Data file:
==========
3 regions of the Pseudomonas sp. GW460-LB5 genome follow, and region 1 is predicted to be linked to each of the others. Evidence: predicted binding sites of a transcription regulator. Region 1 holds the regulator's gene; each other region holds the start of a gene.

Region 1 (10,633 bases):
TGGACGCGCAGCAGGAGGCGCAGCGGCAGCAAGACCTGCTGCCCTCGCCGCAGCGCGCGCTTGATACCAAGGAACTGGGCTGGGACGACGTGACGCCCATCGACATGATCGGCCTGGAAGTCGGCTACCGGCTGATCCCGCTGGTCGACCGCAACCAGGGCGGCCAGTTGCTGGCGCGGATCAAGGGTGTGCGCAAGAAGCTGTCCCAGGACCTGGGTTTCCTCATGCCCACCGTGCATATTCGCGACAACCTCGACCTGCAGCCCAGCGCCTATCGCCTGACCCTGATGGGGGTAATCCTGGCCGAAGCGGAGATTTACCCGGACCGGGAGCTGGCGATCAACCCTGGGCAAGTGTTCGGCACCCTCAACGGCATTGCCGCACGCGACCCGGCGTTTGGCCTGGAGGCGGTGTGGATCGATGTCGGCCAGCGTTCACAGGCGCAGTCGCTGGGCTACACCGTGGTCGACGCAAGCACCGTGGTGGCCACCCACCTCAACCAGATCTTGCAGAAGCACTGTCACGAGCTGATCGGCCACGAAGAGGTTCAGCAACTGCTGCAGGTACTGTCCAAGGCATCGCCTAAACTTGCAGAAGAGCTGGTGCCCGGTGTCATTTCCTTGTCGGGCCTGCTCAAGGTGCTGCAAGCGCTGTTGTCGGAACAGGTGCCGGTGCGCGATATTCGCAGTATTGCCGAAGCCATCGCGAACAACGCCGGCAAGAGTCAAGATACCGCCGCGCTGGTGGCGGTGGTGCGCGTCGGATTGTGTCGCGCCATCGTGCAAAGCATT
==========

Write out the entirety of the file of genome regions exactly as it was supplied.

3 regions of the Pseudomonas sp. GW460-LB5 genome follow, and region 1 is predicted to be linked to each of the others. Evidence: predicted binding sites of a transcription regulator. Region 1 holds the regulator's gene; each other region holds the start of a gene.

Region 1 (10,633 bases):
TGGACGCGCAGCAGGAGGCGCAGCGGCAGCAAGACCTGCTGCCCTCGCCGCAGCGCGCGCTTGATACCAAGGAACTGGGCTGGGACGACGTGACGCCCATCGACATGATCGGCCTGGAAGTCGGCTACCGGCTGATCCCGCTGGTCGACCGCAACCAGGGCGGCCAGTTGCTGGCGCGGATCAAGGGTGTGCGCAAGAAGCTGTCCCAGGACCTGGGTTTCCTCATGCCCACCGTGCATATTCGCGACAACCTCGACCTGCAGCCCAGCGCCTATCGCCTGACCCTGATGGGGGTAATCCTGGCCGAAGCGGAGATTTACCCGGACCGGGAGCTGGCGATCAACCCTGGGCAAGTGTTCGGCACCCTCAACGGCATTGCCGCACGCGACCCGGCGTTTGGCCTGGAGGCGGTGTGGATCGATGTCGGCCAGCGTTCACAGGCGCAGTCGCTGGGCTACACCGTGGTCGACGCAAGCACCGTGGTGGCCACCCACCTCAACCAGATCTTGCAGAAGCACTGTCACGAGCTGATCGGCCACGAAGAGGTTCAGCAACTGCTGCAGGTACTGTCCAAGGCATCGCCTAAACTTGCAGAAGAGCTGGTGCCCGGTGTCATTTCCTTGTCGGGCCTGCTCAAGGTGCTGCAAGCGCTGTTGTCGGAACAGGTGCCGGTGCGCGATATTCGCAGTATTGCCGAAGCCATCGCGAACAACGCCGGCAAGAGTCAAGATACCGCCGCGCTGGTGGCGGTGGTGCGCGTCGGATTGTGTCGCGCCATCGTGCAAAGCATT